Yesterday’s market monster mash had all the hallmarks of retail panic on the street where big fast money traders at the banks were more than happy to oblige and add to the negative momentum. But the rebound has the signature of deep-pocketed long-term investors who care little whether the stimulus package happens now or in November. They’re merely content to punch their ticket to the Stimulus Rally Bus when discounted opportunities present as the relative performance of stocks most sensitive to fiscal stimulus news shifts is still well below June highs, suggesting there could be about 15 percentage points of relative upside on the passage of a broad stimulus package.
Of course, the market’s on again off again love affair with an impending stimulus torrent masks the fact that investor uncertainty is bristling ahead of an expected choppy period in terms of headline risk, including Brexit, the US election, and perhaps the most horrifying troubles of all, the second wave of the coronavirus that could trigger more intense lockdown worries. And we shouldn’t be surprised if we see more profit-taking from tech winners to top up cash for cyclical binges.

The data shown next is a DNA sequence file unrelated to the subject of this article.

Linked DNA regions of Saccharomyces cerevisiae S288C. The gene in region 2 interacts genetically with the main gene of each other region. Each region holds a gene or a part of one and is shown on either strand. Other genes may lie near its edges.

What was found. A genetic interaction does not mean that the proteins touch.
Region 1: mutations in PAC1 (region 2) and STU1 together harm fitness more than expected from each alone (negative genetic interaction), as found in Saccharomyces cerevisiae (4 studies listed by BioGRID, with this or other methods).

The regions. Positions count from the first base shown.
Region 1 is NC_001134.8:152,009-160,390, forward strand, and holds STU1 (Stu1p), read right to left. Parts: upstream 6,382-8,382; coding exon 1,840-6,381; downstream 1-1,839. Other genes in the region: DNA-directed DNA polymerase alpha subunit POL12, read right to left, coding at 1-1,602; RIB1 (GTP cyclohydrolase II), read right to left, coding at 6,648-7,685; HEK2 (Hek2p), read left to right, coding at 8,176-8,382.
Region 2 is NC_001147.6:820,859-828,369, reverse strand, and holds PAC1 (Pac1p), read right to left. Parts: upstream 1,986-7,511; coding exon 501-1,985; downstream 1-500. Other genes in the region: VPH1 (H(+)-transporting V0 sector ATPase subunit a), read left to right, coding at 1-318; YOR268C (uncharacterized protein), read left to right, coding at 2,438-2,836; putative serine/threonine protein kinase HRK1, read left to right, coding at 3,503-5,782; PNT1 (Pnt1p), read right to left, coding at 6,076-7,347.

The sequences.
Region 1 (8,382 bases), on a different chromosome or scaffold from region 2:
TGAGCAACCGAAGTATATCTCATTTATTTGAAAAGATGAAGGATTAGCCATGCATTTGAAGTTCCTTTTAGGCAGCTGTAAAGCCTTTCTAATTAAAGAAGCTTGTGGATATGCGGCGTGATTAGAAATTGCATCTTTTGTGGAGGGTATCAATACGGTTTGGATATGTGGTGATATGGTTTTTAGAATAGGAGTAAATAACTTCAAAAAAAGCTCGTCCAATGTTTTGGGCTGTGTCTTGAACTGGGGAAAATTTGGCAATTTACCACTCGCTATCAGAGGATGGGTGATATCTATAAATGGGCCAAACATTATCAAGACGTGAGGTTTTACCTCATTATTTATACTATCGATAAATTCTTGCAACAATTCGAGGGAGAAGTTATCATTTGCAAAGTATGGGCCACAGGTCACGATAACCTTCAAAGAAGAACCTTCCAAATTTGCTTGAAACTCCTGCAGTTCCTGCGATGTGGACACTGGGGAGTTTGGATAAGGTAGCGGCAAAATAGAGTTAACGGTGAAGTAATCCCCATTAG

In the absence of a US stimulus package, we should approach the next few weeks with caution – markets were overly consensus around a Democratic sweep and that entails a more massive stimulus package. Still, it may be difficult for markets to trend too far in either direction without an actual outcome at this point.
Covid-19 vaccine sentiment has taken a step back amid a combination of rising cases globally and some setbacks in vaccine trials. Still, it keeps an eye on next week's FDA/VRBPAC meeting (October 22) – the threshold may be low for some positive news at this point.
Outside of bullish for oil inventory draw, China imports and implied demand recovery continues to resonate, while signals out of the OPEC+ leadership that the focus remained on compliance and hints that the scheduled tapering on January 1, 2021 may be pushed out also resonate.
But the bottom line for oil is relatively straightforward: it’s hard to imagine any scenario in the near-term where travel gets back to pre-pandemic levels, and even with a vaccine in the pipeline, it’s going to be an arduous grind higher even if we do lift the anchor from the current ranges in 2020.
According to sources on the ground, Libyan oil production has reached 500kb/d, up from less than 100kb/d just a few weeks ago. Libya is exempt from OPEC+ production quotas, and the prospect of an extended period of political stability and production potentially above 1mb/d (though it’s hard to know what the "new normal" looks like for Libya) will increase the pressure on OPEC+ to delay the planned easing of production cuts in January.
PBoC fix is currency neutral, suggesting the current price action is trading within the central banks' comfort zone.
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